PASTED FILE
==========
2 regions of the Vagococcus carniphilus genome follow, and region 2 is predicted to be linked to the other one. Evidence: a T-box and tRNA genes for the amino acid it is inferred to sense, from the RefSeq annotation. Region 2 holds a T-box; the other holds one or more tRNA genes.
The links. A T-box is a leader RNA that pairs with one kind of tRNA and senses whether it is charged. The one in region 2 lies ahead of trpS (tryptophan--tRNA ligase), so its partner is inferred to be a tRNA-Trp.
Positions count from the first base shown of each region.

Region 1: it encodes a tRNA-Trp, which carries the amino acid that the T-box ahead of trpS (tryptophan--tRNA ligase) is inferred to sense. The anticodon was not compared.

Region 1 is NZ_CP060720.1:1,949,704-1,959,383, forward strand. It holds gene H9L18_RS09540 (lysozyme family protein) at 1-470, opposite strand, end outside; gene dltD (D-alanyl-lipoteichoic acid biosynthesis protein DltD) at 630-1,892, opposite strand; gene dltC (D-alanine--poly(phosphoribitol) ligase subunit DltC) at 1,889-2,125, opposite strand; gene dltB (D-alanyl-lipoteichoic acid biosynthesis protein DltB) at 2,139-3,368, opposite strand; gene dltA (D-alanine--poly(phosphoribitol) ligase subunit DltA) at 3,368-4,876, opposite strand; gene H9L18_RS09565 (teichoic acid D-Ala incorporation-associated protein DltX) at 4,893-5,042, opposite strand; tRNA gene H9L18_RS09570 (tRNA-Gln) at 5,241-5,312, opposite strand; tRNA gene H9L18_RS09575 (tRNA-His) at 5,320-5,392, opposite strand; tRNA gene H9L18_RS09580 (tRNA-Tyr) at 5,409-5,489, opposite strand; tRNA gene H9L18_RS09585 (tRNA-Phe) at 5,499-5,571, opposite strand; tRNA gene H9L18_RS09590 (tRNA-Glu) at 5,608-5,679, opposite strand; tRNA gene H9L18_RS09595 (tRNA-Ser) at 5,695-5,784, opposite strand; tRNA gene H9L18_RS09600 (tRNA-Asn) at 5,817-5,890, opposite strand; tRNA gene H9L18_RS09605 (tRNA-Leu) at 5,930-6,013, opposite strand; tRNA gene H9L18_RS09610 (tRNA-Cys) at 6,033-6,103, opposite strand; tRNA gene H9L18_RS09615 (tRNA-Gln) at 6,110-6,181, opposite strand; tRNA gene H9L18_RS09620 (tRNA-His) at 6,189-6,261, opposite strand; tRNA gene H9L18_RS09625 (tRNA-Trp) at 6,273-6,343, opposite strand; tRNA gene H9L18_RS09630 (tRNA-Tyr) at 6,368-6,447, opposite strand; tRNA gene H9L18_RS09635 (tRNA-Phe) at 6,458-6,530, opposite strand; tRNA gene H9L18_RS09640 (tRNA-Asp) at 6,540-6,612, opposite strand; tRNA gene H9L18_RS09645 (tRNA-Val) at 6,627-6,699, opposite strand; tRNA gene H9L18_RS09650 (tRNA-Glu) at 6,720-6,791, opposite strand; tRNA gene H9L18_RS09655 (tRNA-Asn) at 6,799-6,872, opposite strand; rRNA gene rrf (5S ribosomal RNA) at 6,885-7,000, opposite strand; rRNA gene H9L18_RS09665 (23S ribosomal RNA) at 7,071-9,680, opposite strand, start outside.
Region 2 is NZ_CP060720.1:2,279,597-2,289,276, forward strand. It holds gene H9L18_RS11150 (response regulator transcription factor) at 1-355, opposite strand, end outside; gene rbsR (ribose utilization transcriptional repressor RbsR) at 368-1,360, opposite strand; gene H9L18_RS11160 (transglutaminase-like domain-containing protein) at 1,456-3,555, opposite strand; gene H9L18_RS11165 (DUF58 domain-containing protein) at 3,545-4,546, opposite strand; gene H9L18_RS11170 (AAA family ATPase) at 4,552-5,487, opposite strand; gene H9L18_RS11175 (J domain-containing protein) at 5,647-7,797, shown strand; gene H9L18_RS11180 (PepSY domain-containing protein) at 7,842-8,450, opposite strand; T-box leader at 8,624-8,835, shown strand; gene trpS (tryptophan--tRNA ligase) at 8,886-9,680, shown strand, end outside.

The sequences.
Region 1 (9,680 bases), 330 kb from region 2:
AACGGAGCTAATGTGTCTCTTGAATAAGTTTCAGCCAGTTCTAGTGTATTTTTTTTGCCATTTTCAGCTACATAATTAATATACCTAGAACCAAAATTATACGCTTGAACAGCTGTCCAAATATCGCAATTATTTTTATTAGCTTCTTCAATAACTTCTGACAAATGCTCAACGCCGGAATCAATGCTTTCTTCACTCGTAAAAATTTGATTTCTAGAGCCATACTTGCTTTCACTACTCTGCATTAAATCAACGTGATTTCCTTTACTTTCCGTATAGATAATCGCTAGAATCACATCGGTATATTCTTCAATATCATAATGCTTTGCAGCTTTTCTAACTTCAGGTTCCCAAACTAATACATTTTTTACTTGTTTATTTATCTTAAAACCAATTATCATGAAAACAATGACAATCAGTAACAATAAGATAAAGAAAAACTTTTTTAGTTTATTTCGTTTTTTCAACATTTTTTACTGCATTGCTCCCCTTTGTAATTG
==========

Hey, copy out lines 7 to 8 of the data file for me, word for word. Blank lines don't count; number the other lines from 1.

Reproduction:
The sequences.
Region 1 (9,680 bases), 330 kb from region 2: